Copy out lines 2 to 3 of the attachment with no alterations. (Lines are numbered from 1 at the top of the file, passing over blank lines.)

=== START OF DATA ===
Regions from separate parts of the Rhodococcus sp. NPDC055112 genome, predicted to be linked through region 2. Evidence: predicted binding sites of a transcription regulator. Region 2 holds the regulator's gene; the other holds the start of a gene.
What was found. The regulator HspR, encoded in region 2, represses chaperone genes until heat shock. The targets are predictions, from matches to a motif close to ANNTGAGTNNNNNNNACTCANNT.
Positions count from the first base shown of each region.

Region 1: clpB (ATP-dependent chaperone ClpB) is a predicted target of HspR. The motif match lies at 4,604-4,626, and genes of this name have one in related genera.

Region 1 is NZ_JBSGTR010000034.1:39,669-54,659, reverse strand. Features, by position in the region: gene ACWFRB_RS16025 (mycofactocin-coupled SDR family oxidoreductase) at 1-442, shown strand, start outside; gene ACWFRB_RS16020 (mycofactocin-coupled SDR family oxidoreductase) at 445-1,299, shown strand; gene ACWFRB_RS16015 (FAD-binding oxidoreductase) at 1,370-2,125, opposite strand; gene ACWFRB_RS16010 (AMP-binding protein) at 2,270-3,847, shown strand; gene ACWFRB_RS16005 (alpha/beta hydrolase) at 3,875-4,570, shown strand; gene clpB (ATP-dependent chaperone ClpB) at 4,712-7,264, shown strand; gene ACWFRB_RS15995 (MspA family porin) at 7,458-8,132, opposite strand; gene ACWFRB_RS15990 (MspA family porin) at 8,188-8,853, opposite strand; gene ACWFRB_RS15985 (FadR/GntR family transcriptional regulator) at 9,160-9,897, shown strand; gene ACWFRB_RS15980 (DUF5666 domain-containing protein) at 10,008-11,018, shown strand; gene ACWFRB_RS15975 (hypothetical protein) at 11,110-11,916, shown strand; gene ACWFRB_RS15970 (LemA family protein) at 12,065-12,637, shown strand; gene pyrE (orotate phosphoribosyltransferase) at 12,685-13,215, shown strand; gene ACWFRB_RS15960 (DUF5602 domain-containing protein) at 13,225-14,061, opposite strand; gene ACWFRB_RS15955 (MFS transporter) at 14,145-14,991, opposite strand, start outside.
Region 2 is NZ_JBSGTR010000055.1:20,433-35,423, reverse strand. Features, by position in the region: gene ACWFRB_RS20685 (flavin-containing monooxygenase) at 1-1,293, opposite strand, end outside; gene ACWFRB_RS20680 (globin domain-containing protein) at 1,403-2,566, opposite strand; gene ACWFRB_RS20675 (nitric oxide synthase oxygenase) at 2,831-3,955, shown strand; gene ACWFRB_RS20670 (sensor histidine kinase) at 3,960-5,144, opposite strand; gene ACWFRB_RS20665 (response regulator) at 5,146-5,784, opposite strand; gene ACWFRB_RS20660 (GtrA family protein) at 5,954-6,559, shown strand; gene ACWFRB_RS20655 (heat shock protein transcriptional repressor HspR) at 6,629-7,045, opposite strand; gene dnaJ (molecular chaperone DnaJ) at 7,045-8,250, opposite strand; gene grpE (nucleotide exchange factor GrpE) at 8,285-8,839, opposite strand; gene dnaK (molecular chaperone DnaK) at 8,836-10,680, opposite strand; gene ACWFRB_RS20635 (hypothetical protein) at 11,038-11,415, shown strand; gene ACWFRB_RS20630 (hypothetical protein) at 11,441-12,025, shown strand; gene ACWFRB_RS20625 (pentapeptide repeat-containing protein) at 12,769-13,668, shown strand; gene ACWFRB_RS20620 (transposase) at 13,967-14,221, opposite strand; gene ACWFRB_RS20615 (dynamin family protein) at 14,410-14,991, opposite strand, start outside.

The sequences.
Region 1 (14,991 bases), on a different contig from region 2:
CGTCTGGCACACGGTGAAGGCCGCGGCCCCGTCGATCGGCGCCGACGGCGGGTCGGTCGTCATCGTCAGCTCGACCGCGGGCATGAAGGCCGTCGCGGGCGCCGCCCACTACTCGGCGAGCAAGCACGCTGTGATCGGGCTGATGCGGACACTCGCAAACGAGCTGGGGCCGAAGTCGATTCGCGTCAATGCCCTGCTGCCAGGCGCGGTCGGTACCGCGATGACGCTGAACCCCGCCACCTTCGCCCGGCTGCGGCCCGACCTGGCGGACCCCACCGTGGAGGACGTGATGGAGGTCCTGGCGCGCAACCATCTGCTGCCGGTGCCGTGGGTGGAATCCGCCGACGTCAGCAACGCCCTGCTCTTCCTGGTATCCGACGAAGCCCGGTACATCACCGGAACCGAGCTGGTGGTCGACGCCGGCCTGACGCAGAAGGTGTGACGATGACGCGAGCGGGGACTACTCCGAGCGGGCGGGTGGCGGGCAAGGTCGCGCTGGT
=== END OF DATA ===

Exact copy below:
What was found. The regulator HspR, encoded in region 2, represses chaperone genes until heat shock. The targets are predictions, from matches to a motif close to ANNTGAGTNNNNNNNACTCANNT.
Positions count from the first base shown of each region.